A recent article in the Wall Street Journal highlighted how some investors are using algorithms to quickly parse housing data and formulate bids on undervalued properties, site unseen. While doing so is a cool technological feat, it can spell trouble for normal people trying to navigate the often complex home-buying process in order to make offers on similar homes. And algorithms aren’t the only benefit that more sophisticated investors have. “Investors are winning over the first-time buyers in some bidding processes because investors are all cash,” says Lawrence Yun, a chief economist at the National Association of Realtors. For a seller that means a smoother deal: no waiting around on financing, loan approvals or other inconveniences that traditional buyers bring to the table.

For their part, some investors contend that the homes they purchase don’t put them in direct competition with first-time buyers. Invitation Homes, an investing and leasing company owned by Blackstone says that they typically funnel another 10 to 12 percent of the purchase price into renovations in order to make a property market-ready—an investment that most first-time home buyers wouldn’t be able to afford. Many investors also contend that compared to the number of homes that are bought and sold nationwide, their activity is just a drop in the bucket.

When looking at the big picture, that’s true. Nationwide, large institutional investors made up only 4.3 percent of the single-family home purchases in the market during 2014, according to RealtyTrac a real-estate data firm. And overall investment activity is dwindling as home values return to normal and there are fewer deals to be had. Dallas Tanner, the chief investment officer at Invitation Homes says that the group currently buys about $25 to $30 million a week of single-family properties, that’s down from their 2012-2013 peak when the group spent upward of $160 million each week.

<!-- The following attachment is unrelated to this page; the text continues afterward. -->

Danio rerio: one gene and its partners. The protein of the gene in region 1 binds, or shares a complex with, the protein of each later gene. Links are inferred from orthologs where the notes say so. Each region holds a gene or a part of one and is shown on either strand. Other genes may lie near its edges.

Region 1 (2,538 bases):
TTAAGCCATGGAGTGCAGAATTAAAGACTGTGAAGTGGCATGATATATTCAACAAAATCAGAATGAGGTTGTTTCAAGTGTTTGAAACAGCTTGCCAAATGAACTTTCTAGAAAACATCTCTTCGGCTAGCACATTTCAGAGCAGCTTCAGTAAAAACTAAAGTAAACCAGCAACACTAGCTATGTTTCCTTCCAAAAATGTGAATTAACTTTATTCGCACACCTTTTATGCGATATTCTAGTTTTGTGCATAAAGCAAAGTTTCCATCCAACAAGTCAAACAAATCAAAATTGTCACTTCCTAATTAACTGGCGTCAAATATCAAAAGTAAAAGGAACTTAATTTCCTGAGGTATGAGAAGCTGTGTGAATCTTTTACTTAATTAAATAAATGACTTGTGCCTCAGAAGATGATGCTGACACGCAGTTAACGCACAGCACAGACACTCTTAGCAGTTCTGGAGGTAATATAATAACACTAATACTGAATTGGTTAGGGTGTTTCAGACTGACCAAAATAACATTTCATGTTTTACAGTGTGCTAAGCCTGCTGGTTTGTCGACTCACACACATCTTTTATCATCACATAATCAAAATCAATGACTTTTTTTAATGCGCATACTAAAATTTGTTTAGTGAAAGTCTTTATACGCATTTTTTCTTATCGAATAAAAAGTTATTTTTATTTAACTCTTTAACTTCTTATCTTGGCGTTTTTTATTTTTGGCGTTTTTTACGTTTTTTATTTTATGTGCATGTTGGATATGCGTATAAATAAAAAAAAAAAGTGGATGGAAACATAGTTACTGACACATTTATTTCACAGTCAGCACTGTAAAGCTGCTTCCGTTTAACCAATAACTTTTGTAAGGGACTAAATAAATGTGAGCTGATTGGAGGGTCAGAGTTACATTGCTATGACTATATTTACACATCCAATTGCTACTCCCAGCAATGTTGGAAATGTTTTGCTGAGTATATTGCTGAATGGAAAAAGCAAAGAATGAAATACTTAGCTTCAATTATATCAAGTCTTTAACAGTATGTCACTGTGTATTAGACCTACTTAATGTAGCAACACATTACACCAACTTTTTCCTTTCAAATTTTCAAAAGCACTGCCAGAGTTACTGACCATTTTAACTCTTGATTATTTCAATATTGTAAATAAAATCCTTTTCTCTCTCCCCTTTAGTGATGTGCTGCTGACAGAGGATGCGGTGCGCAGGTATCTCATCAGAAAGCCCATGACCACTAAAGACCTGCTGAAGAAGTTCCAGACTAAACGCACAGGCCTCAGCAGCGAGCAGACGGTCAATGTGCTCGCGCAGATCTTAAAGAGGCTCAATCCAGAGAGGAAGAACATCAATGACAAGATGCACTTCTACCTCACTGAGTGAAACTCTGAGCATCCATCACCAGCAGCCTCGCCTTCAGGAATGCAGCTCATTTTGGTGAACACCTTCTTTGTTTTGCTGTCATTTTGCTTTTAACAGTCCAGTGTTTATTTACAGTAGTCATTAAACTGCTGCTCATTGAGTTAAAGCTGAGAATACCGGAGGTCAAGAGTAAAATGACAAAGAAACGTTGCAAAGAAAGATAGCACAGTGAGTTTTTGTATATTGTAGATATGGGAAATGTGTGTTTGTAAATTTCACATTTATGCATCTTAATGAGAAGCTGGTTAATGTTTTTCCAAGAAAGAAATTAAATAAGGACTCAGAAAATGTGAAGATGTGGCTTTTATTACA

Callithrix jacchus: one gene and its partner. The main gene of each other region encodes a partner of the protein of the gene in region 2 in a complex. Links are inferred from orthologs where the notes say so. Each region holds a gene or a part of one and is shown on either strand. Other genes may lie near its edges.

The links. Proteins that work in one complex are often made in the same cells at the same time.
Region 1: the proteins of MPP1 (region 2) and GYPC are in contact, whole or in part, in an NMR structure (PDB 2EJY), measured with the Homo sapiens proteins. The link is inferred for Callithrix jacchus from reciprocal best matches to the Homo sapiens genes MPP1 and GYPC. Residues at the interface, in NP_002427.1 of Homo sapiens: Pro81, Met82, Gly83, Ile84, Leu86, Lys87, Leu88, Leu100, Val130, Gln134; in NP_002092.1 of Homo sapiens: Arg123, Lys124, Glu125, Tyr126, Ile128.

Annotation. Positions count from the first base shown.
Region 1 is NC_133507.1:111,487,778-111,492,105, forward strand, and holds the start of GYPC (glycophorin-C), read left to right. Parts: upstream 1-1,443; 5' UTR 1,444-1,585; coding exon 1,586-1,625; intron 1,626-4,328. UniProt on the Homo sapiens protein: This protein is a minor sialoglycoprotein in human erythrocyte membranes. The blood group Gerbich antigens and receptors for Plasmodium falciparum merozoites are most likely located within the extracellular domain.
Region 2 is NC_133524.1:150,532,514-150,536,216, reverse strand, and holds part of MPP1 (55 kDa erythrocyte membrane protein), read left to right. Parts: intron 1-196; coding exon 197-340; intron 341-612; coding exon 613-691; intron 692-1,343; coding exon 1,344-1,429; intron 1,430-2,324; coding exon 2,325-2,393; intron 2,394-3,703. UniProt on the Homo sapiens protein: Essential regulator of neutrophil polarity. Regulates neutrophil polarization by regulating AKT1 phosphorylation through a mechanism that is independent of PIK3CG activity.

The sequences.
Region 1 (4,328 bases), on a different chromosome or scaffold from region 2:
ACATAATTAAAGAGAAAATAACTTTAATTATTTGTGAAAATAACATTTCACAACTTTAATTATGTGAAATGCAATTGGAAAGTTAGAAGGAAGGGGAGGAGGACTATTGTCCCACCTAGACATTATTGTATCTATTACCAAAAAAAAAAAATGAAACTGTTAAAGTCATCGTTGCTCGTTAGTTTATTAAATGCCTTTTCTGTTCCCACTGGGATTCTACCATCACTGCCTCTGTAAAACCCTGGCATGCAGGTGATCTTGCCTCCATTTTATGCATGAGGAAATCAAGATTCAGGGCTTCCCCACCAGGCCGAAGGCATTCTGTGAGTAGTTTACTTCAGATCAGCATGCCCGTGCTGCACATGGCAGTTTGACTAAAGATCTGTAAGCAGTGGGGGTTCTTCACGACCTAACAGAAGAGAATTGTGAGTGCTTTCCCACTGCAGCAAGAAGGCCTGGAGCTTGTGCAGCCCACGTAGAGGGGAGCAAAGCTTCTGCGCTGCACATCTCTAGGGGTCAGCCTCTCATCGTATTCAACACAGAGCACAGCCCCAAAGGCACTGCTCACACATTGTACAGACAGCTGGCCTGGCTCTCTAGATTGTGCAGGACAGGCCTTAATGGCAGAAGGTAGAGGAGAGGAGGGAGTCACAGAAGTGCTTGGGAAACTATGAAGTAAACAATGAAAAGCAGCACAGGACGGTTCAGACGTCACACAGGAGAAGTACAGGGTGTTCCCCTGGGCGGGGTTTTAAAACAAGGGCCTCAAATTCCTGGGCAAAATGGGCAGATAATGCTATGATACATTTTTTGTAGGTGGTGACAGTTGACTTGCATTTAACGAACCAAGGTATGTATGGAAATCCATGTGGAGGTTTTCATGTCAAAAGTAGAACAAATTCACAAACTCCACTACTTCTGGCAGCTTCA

But like all things in real estate, it’s also a matter of location. Lots of investor activity is concentrated in markets where homes are still available at reasonable enough prices that purchasers can turn a profit. According to a February 2015 report from RealtyTrac, “There were 35 zip codes nationwide where at least 50 single-family homes were purchased by institutional investors in the fourth quarter, with institutional investor purchases representing from 17 percent to 74 percent of all single-family home sales in those zip codes.” Places like: Atlanta, Phoenix, Las Vegas, and Memphis. Those are also places that first-time buyers have the best bet of stretching their dollar far enough to purchase a home. Herbert, of the JCHS, says that that in some places, developers may in fact be pushing out normal home buyers, “For certain property segments, they may be creating competition.”

Even as the higher end of the housing market does well (see recent evidence here, here, and here), any impediment on the lower end of the market isn’t helping these days. With developers not showing much interest in building starter homes, these institutional investors may be grabbing up homes that those who want to join the housing market – whether recent college graduates or those working lower-income jobs – would need to get their foot in the door.

So if Americans – from politicians to average citizens – want to push homeownership, are these institutional investors good for this in the long run?